Longterm Complications And Followup

Although the dissection of the aorta is an acute event, long-term survivors of aortic dissection are also predisposed to late complications, by other factors, including the underlying chronic disease of the aortic wall media, systemic hypertension, advanced age, rate of growth and size of aorta, presence of patent false lumen, and the entire spectrum of Marfan's syndrome—even after a successful and appropriate medical or surgical management3-15. Regardless of the type of dissection (proximal vs. distal, acute vs. chronic) and treatment (surgical vs. medical), at 10 years 15-30% of patients require new surgery for threatening conditions, including aortic expansion leading to redissection and rupture, progressive aortic regurgitation requiring aortic valve replacement, organ malperfusion with the risk of dysfunction, and irreversible ischemia3,5,7,9,16-18. In particular, enlarging saccular aneurysms, reported to develop in as many as 14-29% of patients with distal dissections, are at high risk of rupture and require prompt surgical repair3. Because the risk of aortic lesions is substantial in the first few months after initial therapy, surveillance of the aorta should start during initial hospitalization, with more frequent early follow-up at 1, 3, 6, 9, and 12 months after discharge and annually thereafter, depending also on the size and rate of the increase of the aorta's diameter5,18.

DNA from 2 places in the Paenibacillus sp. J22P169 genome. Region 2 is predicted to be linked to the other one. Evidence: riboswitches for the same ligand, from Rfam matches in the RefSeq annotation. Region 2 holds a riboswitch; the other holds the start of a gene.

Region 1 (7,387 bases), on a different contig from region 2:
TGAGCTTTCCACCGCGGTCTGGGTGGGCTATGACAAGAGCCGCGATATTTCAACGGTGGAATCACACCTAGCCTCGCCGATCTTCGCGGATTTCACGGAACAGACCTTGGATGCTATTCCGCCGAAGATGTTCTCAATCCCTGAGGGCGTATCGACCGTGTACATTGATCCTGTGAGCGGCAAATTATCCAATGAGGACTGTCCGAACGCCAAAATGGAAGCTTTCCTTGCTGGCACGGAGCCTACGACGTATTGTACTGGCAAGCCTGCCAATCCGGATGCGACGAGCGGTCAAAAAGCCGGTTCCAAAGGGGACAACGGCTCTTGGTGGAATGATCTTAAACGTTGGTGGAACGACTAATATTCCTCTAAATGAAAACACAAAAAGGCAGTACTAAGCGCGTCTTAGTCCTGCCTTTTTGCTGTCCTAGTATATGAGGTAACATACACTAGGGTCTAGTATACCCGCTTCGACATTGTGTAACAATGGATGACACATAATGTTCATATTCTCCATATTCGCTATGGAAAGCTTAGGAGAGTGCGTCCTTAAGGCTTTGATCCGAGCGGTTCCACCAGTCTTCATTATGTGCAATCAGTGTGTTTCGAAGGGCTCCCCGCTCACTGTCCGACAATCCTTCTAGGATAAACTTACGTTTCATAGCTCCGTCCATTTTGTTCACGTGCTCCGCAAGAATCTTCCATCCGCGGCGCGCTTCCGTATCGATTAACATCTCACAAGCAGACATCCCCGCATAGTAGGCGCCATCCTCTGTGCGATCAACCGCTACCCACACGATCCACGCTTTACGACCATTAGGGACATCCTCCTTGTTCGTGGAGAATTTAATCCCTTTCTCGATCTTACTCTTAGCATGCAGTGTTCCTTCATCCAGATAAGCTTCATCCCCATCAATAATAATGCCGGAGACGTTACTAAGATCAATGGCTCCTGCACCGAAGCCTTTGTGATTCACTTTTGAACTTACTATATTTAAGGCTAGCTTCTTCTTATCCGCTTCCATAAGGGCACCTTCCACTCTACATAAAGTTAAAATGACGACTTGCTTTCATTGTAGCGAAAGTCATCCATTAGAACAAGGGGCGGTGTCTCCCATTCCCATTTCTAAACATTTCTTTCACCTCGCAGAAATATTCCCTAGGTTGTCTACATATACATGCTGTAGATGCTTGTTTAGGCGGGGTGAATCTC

Thus, all patients, regardless of the initial therapeutic strategy implemented (surgical and/or endovascular stent grafting and/or medical) merit extremely close follow-up visits by a specialized team, including (1) long-term medical therapy with beta blockers to lower blood pressure, wall stress, and dP/dt and (2) serial imaging to detect potential complications in early stages5,18,19.

Blood Pressure Health

Blood Pressure Health

Your heart pumps blood throughout your body using a network of tubing called arteries and capillaries which return the blood back to your heart via your veins. Blood pressure is the force of the blood pushing against the walls of your arteries as your heart beats.Learn more...

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